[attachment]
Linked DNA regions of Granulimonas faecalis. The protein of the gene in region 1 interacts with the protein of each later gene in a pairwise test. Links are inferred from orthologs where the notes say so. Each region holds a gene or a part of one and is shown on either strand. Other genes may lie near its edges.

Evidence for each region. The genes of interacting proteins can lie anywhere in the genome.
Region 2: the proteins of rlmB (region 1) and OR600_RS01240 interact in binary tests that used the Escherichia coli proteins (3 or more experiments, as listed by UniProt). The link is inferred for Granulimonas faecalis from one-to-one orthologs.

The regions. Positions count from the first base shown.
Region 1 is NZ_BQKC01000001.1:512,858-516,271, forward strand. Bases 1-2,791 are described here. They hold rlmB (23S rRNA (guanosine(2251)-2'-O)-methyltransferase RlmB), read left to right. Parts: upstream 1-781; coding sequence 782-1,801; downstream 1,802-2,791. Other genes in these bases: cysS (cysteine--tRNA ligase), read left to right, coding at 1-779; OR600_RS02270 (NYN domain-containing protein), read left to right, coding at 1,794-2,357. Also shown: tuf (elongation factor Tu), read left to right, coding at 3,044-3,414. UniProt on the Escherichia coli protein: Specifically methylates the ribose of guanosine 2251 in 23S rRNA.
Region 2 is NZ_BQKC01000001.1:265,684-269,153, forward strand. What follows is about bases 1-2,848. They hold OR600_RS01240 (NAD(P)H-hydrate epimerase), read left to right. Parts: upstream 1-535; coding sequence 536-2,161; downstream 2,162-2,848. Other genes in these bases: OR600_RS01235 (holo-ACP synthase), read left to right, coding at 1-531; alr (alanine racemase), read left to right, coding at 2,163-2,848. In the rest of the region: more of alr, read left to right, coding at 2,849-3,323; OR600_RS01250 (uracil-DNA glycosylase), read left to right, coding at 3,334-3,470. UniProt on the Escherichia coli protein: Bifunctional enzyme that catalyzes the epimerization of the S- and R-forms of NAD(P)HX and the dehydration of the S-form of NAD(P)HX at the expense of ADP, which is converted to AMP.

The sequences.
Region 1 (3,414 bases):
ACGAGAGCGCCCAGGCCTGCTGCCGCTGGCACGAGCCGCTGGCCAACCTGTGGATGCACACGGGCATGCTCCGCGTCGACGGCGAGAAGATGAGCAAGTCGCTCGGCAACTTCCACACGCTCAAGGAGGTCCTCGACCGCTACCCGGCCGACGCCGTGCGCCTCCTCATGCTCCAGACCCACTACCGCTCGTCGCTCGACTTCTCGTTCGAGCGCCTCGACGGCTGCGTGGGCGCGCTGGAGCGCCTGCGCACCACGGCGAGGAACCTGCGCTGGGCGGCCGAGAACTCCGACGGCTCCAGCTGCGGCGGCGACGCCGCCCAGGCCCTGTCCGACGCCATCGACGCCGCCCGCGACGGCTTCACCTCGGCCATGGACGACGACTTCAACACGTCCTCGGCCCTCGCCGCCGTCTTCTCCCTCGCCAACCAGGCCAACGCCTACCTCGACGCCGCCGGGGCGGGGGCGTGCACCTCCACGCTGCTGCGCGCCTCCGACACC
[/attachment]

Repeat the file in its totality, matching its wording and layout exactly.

Linked DNA regions of Granulimonas faecalis. The protein of the gene in region 1 interacts with the protein of each later gene in a pairwise test. Links are inferred from orthologs where the notes say so. Each region holds a gene or a part of one and is shown on either strand. Other genes may lie near its edges.

Evidence for each region. The genes of interacting proteins can lie anywhere in the genome.
Region 2: the proteins of rlmB (region 1) and OR600_RS01240 interact in binary tests that used the Escherichia coli proteins (3 or more experiments, as listed by UniProt). The link is inferred for Granulimonas faecalis from one-to-one orthologs.

The regions. Positions count from the first base shown.
Region 1 is NZ_BQKC01000001.1:512,858-516,271, forward strand. Bases 1-2,791 are described here. They hold rlmB (23S rRNA (guanosine(2251)-2'-O)-methyltransferase RlmB), read left to right. Parts: upstream 1-781; coding sequence 782-1,801; downstream 1,802-2,791. Other genes in these bases: cysS (cysteine--tRNA ligase), read left to right, coding at 1-779; OR600_RS02270 (NYN domain-containing protein), read left to right, coding at 1,794-2,357. Also shown: tuf (elongation factor Tu), read left to right, coding at 3,044-3,414. UniProt on the Escherichia coli protein: Specifically methylates the ribose of guanosine 2251 in 23S rRNA.
Region 2 is NZ_BQKC01000001.1:265,684-269,153, forward strand. What follows is about bases 1-2,848. They hold OR600_RS01240 (NAD(P)H-hydrate epimerase), read left to right. Parts: upstream 1-535; coding sequence 536-2,161; downstream 2,162-2,848. Other genes in these bases: OR600_RS01235 (holo-ACP synthase), read left to right, coding at 1-531; alr (alanine racemase), read left to right, coding at 2,163-2,848. In the rest of the region: more of alr, read left to right, coding at 2,849-3,323; OR600_RS01250 (uracil-DNA glycosylase), read left to right, coding at 3,334-3,470. UniProt on the Escherichia coli protein: Bifunctional enzyme that catalyzes the epimerization of the S- and R-forms of NAD(P)HX and the dehydration of the S-form of NAD(P)HX at the expense of ADP, which is converted to AMP.

The sequences.
Region 1 (3,414 bases):
ACGAGAGCGCCCAGGCCTGCTGCCGCTGGCACGAGCCGCTGGCCAACCTGTGGATGCACACGGGCATGCTCCGCGTCGACGGCGAGAAGATGAGCAAGTCGCTCGGCAACTTCCACACGCTCAAGGAGGTCCTCGACCGCTACCCGGCCGACGCCGTGCGCCTCCTCATGCTCCAGACCCACTACCGCTCGTCGCTCGACTTCTCGTTCGAGCGCCTCGACGGCTGCGTGGGCGCGCTGGAGCGCCTGCGCACCACGGCGAGGAACCTGCGCTGGGCGGCCGAGAACTCCGACGGCTCCAGCTGCGGCGGCGACGCCGCCCAGGCCCTGTCCGACGCCATCGACGCCGCCCGCGACGGCTTCACCTCGGCCATGGACGACGACTTCAACACGTCCTCGGCCCTCGCCGCCGTCTTCTCCCTCGCCAACCAGGCCAACGCCTACCTCGACGCCGCCGGGGCGGGGGCGTGCACCTCCACGCTGCTGCGCGCCTCCGACACC